Dez Bryant didn’t catch it.
Time and time again in Sunday’s 28-7 loss to the Green Bay Packers at wet and historic Lambeau Field, Bryant didn’t catch it.
There was nothing controversial about it.
Just like last January in the NFC divisional playoffs, the Dallas Cowboys season is likely over because of it.
A Cowboys offense that has lacked punch all season needed its best player, who is finally healthy, to give them a spark and carry them through as they continue to cling to slim hopes of reviving what has already been a dreadful season.
Bryant responded with a nightmarish performance in what was arguably the worst game of his career with one catch for 9 yards on six targets. He had two drops and had another pass bounce out of his hands in the end zone for an interception.
Bryant blamed the wet weather for his poor play, which was aided and abetted by another poor throwing game from quarterback Matt Cassel, who completed just 13 of 29 passses for 114 yards and an interception. More importantly, he led an offense that converted just 1 of 11 third-down chances.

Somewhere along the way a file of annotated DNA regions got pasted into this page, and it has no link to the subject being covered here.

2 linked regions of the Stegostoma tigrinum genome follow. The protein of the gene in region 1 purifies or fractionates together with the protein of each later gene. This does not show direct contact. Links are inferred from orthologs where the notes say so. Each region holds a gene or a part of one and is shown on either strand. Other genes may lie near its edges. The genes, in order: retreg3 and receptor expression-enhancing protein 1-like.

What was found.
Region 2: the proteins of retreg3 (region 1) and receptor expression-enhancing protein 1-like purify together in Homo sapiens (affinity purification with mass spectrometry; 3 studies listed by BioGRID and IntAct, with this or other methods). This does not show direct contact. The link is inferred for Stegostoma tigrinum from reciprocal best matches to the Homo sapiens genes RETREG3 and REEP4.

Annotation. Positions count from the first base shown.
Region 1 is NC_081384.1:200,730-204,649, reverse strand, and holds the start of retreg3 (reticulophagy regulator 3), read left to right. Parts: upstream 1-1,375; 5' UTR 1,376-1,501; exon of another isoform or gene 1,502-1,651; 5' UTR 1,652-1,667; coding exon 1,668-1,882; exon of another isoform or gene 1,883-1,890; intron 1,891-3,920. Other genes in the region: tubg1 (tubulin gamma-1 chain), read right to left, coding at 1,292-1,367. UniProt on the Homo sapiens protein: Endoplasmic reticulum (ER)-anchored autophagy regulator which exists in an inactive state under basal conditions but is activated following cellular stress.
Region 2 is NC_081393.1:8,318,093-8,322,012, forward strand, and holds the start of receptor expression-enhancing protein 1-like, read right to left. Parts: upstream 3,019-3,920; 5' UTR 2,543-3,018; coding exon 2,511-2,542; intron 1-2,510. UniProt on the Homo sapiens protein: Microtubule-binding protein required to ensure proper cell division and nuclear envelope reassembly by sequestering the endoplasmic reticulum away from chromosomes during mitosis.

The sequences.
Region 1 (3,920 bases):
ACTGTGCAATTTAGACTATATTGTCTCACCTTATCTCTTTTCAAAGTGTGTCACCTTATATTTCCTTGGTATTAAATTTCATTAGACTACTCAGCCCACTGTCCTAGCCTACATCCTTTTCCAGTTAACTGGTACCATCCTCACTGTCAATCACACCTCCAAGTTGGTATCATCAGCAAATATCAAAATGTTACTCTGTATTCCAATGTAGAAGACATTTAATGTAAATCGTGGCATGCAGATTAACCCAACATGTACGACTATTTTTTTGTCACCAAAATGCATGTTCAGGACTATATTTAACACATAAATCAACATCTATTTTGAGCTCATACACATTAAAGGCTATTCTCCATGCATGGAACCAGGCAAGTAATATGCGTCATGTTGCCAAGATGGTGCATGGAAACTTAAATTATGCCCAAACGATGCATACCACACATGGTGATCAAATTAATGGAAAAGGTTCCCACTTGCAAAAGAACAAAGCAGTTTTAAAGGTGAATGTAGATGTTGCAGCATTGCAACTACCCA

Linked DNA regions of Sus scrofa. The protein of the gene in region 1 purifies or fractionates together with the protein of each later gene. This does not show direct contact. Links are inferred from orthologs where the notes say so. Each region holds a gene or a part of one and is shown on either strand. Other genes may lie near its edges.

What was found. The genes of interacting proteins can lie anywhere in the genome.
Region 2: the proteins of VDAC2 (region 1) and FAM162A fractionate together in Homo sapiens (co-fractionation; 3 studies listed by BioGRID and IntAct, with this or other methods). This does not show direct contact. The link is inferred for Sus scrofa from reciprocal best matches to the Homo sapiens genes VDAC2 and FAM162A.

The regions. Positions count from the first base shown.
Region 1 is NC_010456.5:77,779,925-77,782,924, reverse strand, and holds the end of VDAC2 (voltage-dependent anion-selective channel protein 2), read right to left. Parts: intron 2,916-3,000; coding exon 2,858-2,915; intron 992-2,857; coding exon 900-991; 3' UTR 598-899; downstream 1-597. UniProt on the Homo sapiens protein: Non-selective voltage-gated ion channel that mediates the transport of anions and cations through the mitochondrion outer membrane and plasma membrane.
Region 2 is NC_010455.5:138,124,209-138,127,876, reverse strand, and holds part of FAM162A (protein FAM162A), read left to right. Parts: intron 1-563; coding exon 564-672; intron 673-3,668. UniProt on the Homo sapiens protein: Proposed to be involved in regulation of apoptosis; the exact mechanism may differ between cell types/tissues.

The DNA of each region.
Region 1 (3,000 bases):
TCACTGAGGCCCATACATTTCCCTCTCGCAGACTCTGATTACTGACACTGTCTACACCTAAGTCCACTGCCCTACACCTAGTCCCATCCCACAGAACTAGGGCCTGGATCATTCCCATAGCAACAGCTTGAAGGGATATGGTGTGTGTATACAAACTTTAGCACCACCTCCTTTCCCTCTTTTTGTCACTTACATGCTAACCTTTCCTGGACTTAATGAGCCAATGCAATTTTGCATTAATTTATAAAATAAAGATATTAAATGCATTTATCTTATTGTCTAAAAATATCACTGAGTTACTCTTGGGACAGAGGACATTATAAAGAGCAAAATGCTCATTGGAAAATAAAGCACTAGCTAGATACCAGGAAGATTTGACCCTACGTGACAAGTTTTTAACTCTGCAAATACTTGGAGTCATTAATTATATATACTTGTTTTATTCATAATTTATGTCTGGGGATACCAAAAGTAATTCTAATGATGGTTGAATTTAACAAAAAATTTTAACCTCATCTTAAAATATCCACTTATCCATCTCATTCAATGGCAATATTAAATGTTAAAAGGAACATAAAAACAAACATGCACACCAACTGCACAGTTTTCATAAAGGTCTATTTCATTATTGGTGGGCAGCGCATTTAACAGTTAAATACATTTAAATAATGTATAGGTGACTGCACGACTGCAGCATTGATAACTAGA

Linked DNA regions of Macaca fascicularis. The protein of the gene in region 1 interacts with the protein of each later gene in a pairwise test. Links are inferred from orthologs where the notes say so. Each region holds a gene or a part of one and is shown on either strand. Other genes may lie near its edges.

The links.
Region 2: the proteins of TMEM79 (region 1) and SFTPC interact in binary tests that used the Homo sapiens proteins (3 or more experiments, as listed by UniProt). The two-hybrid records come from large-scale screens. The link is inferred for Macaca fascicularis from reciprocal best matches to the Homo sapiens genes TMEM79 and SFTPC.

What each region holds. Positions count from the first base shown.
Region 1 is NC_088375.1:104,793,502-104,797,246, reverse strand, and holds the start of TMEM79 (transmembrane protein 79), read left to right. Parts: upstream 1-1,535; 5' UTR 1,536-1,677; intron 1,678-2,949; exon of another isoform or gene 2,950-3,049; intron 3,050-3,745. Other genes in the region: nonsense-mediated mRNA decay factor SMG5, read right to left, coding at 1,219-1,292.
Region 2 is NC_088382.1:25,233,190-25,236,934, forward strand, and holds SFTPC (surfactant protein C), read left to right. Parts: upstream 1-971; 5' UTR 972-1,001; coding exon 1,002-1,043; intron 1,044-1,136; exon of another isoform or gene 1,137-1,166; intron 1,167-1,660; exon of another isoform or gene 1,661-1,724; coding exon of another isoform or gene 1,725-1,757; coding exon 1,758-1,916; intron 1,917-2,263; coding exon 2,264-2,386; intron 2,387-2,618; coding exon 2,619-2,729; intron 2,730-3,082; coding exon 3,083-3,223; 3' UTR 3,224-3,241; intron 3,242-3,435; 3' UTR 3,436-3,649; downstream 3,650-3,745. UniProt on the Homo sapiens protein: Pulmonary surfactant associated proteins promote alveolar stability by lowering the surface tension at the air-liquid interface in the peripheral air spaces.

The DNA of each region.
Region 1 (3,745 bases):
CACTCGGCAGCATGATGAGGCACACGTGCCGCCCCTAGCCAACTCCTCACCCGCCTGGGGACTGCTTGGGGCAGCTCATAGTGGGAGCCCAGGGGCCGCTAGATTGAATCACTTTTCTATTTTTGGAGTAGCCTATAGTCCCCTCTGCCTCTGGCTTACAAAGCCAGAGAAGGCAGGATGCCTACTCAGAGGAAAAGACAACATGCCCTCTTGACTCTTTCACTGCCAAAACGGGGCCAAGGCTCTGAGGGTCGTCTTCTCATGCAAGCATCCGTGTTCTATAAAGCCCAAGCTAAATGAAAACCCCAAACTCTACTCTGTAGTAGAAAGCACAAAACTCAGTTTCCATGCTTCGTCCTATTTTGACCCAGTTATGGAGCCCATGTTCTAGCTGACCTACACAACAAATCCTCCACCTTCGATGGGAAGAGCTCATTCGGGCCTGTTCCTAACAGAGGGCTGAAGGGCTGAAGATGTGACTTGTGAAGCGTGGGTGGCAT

It left a deflated owner Jerry Jones no choice but to jump off the bandwagon after the game, saying that maybe the Cowboys, who have played the majority of the season without quarterback Tony Romo, just aren’t as good as he thought they were.
“The game was sobering,” Jones said. “We’ve got more work to do than just getting Romo healthy. And I’m not just saying that to be magnanimous here for everybody. We’ve got a lot of work.”
Not only did the Cowboys (4-9) lose for the eighth time in nine tries without Romo at quarterback, but it marked the seventh time this season that the Cowboys scored one or no offensive touchdowns in a game. They’ve lost five of those contests.